The Lamp of Hope (Associated Press & Rick Halperin)


Randall Eugene Cannon executed for 1985 slaying of 84-year-old woman

Randall Eugene Cannon was executed Tuesday for the 1985 slaying of an 84-year-old woman who was abducted from her Oklahoma City home, badly beaten and burned. Cannon, 42, was pronounced dead at 6:05 p.m. after receiving a lethal combination of drugs. The state's 3rd execution this year and its 134th in history came after Cannon's appeal for a stay from the U.S. Supreme Court was rejected.

Cannon was sentenced to die for the 1985 killing of Addie Hawley, who was abducted from her Oklahoma City home the night of June 24 and found hours later nude and incoherent in a vacant lot. She had been beaten and had severe burns over 60 % to 65 % of her body. Authorities say Hawley, who died the next day, had moved 10 to 15 feet while burning. "Of the 80 or 90 homicides I've worked in the last 21 years, when you consider only cases with single victims, this was the meanest killing I've ever been associated with," said Lou Keel, an Oklahoma County prosecutor who prosecuted Cannon.

Cannon, who was raised in Tulsa and had a history of drug use, admitted he watched co-defendant Loyd Lafevers commit the crimes but did nothing to stop them. However, the state argued and the jury found that Cannon played a more direct role in Hawley's death.

Cannon also pleaded no contest to charges related to the June 25, 1985, beatings of an 81-year-old woman and her granddaughter. Prosecutors allege Cannon and Lafevers, who was executed in January 2001, assaulted and robbed two other women around the same time.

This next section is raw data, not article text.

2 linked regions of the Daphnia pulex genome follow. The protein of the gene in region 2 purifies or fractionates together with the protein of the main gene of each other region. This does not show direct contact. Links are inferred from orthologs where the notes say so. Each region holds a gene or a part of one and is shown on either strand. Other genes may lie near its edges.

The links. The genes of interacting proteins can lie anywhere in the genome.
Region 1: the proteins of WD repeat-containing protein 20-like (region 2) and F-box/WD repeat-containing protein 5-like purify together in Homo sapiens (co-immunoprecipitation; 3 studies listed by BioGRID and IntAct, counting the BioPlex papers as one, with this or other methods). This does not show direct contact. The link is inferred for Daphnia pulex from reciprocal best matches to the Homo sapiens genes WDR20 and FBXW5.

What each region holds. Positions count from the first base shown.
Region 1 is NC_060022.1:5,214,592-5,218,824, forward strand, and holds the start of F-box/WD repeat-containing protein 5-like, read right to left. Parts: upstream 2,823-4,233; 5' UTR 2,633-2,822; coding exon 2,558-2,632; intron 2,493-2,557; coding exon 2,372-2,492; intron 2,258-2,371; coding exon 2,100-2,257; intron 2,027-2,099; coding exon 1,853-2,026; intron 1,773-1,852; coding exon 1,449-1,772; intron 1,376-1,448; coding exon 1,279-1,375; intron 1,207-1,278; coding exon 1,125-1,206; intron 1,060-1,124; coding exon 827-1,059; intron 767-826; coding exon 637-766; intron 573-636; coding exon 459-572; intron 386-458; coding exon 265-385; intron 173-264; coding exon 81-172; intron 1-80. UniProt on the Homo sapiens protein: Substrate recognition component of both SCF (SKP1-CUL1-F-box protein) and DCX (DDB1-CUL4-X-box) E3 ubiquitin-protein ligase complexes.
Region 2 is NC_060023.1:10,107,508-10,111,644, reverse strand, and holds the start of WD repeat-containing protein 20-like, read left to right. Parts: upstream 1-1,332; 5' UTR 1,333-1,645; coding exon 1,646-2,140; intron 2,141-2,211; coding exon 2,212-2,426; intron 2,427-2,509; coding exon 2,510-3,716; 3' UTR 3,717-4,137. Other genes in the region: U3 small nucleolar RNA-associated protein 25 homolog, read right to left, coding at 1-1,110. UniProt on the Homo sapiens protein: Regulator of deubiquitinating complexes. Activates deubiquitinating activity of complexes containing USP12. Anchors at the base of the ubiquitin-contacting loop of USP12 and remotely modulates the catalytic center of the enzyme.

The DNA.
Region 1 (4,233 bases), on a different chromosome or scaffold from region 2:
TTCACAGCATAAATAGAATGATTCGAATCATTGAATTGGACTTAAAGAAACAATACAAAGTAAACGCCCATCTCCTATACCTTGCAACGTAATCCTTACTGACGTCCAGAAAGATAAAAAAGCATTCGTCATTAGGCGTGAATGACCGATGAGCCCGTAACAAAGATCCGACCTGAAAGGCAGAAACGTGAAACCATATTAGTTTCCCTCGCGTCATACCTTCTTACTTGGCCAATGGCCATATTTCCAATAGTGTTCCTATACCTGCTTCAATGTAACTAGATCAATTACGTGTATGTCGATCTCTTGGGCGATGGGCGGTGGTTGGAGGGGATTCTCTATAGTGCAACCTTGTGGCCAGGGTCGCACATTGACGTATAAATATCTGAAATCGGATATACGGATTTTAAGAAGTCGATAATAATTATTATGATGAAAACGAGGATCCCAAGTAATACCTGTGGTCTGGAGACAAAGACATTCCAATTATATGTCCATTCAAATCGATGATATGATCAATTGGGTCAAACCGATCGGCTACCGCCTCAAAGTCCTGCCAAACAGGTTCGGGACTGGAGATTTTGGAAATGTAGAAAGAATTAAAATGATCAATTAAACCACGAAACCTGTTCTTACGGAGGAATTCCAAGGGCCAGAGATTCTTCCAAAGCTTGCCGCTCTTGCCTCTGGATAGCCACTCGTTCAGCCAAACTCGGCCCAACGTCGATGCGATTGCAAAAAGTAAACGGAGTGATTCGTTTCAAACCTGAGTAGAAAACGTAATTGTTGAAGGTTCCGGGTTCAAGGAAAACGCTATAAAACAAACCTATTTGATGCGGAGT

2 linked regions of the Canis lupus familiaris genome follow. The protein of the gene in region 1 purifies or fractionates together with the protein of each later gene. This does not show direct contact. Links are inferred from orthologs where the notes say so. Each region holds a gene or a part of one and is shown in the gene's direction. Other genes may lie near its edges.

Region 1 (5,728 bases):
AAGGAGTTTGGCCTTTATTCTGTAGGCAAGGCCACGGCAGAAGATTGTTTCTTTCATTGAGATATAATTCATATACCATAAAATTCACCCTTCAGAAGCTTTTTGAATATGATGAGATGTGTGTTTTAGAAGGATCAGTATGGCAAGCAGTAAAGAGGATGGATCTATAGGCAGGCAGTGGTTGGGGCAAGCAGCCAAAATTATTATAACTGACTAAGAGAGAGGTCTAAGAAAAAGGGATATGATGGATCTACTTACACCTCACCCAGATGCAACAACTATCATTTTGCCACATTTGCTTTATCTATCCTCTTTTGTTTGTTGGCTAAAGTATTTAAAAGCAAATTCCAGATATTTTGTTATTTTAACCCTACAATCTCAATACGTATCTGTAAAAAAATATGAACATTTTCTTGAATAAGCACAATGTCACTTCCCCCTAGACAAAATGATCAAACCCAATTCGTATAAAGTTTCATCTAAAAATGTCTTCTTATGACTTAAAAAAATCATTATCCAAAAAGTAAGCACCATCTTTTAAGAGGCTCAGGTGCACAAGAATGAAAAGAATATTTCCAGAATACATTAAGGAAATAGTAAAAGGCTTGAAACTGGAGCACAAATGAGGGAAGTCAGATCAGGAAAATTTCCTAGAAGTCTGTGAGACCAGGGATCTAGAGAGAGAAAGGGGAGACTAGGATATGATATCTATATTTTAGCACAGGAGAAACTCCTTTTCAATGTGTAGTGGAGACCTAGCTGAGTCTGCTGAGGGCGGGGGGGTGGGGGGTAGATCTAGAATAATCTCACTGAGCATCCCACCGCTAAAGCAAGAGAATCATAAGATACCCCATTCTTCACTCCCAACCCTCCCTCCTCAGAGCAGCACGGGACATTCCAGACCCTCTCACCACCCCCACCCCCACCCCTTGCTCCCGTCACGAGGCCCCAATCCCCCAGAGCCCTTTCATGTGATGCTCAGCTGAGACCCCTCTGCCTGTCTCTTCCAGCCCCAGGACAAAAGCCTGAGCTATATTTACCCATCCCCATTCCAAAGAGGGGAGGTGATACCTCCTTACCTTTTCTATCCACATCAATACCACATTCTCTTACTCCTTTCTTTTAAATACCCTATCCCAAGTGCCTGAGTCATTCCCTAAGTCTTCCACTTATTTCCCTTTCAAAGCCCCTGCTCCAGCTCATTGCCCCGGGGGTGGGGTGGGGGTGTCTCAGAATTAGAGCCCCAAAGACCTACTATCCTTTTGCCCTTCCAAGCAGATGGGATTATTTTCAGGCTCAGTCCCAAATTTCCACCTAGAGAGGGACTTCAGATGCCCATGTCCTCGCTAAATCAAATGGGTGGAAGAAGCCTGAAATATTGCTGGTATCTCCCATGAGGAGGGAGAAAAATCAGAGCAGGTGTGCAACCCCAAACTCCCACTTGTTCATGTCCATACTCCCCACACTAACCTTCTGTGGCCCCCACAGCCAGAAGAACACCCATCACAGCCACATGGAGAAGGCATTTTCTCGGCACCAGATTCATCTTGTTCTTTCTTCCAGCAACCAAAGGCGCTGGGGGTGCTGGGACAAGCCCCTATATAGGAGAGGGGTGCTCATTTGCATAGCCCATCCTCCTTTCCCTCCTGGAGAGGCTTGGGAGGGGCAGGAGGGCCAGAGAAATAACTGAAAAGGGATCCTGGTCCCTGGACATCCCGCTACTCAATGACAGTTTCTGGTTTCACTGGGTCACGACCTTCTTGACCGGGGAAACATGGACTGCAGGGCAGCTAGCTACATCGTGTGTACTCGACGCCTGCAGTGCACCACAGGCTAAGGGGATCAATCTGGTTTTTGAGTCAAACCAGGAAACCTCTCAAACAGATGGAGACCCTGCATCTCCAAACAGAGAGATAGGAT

Cannon appealed to the Supreme Court Monday, arguing that justices' June ruling requiring that juries not judges hand down death sentences indirectly affected his case. That ruling reinstated an older case requiring that every fact-finding decision in a trial be made beyond a reasonable doubt, said Cannon's attorney Jack Fisher. That means juries applying capital punishment must find that aggravating factors in support of death outweigh beyond a reasonable doubt mitigating ones against death, Fisher said. Oklahoma's standard only requires that one outweigh the other, he said. But justices, who were asked to apply that ruling retroactively to older cases like Cannon's, declined to hear the case.

About a dozen relatives of Hawley and Cannon's other victims came to McAlester to witness Cannon's execution, the 1st held since the state changed the time from 9 p.m. Only Fisher and his wife came for Cannon. Cannon ate his last meal about noon while he waited to hear if the Supreme Court would grant his stay. The Oklahoma Pardon and Parole Board voted 4-0 on July 9 to deny Cannon's request for clemency.